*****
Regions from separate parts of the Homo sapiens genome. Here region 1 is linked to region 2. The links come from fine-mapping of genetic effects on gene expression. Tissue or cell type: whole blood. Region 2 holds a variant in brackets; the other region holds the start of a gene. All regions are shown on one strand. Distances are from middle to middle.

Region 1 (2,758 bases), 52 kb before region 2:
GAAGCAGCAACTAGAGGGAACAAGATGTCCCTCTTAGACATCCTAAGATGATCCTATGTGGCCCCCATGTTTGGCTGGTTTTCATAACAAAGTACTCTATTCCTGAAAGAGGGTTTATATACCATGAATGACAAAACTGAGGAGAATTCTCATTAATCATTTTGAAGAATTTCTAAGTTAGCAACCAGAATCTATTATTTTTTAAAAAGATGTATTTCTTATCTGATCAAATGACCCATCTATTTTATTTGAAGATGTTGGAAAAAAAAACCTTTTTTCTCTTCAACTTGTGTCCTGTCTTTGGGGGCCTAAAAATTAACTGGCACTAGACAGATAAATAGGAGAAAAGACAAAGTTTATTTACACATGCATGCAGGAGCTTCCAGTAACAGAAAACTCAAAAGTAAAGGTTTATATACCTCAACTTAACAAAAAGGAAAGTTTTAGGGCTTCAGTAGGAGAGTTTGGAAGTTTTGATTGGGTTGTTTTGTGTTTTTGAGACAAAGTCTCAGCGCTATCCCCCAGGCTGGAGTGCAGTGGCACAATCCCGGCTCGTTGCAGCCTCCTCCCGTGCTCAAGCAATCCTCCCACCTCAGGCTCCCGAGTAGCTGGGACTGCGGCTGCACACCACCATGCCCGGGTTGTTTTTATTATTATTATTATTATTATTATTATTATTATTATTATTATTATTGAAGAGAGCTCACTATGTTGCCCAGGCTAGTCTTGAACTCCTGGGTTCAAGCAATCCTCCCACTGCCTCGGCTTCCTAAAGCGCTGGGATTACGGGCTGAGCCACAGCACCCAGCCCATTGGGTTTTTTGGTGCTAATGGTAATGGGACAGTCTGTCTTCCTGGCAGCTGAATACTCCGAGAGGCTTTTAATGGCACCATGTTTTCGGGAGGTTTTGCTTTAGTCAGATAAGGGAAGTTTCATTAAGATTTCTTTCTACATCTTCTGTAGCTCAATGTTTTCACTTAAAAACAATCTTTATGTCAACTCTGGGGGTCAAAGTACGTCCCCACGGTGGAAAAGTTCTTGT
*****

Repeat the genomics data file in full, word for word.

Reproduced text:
Regions from separate parts of the Homo sapiens genome. Here region 1 is linked to region 2. The links come from fine-mapping of genetic effects on gene expression. Tissue or cell type: whole blood. Region 2 holds a variant in brackets; the other region holds the start of a gene. All regions are shown on one strand. Distances are from middle to middle.

Region 1 (2,758 bases), 52 kb before region 2:
GAAGCAGCAACTAGAGGGAACAAGATGTCCCTCTTAGACATCCTAAGATGATCCTATGTGGCCCCCATGTTTGGCTGGTTTTCATAACAAAGTACTCTATTCCTGAAAGAGGGTTTATATACCATGAATGACAAAACTGAGGAGAATTCTCATTAATCATTTTGAAGAATTTCTAAGTTAGCAACCAGAATCTATTATTTTTTAAAAAGATGTATTTCTTATCTGATCAAATGACCCATCTATTTTATTTGAAGATGTTGGAAAAAAAAACCTTTTTTCTCTTCAACTTGTGTCCTGTCTTTGGGGGCCTAAAAATTAACTGGCACTAGACAGATAAATAGGAGAAAAGACAAAGTTTATTTACACATGCATGCAGGAGCTTCCAGTAACAGAAAACTCAAAAGTAAAGGTTTATATACCTCAACTTAACAAAAAGGAAAGTTTTAGGGCTTCAGTAGGAGAGTTTGGAAGTTTTGATTGGGTTGTTTTGTGTTTTTGAGACAAAGTCTCAGCGCTATCCCCCAGGCTGGAGTGCAGTGGCACAATCCCGGCTCGTTGCAGCCTCCTCCCGTGCTCAAGCAATCCTCCCACCTCAGGCTCCCGAGTAGCTGGGACTGCGGCTGCACACCACCATGCCCGGGTTGTTTTTATTATTATTATTATTATTATTATTATTATTATTATTATTATTATTGAAGAGAGCTCACTATGTTGCCCAGGCTAGTCTTGAACTCCTGGGTTCAAGCAATCCTCCCACTGCCTCGGCTTCCTAAAGCGCTGGGATTACGGGCTGAGCCACAGCACCCAGCCCATTGGGTTTTTTGGTGCTAATGGTAATGGGACAGTCTGTCTTCCTGGCAGCTGAATACTCCGAGAGGCTTTTAATGGCACCATGTTTTCGGGAGGTTTTGCTTTAGTCAGATAAGGGAAGTTTCATTAAGATTTCTTTCTACATCTTCTGTAGCTCAATGTTTTCACTTAAAAACAATCTTTATGTCAACTCTGGGGGTCAAAGTACGTCCCCACGGTGGAAAAGTTCTTGT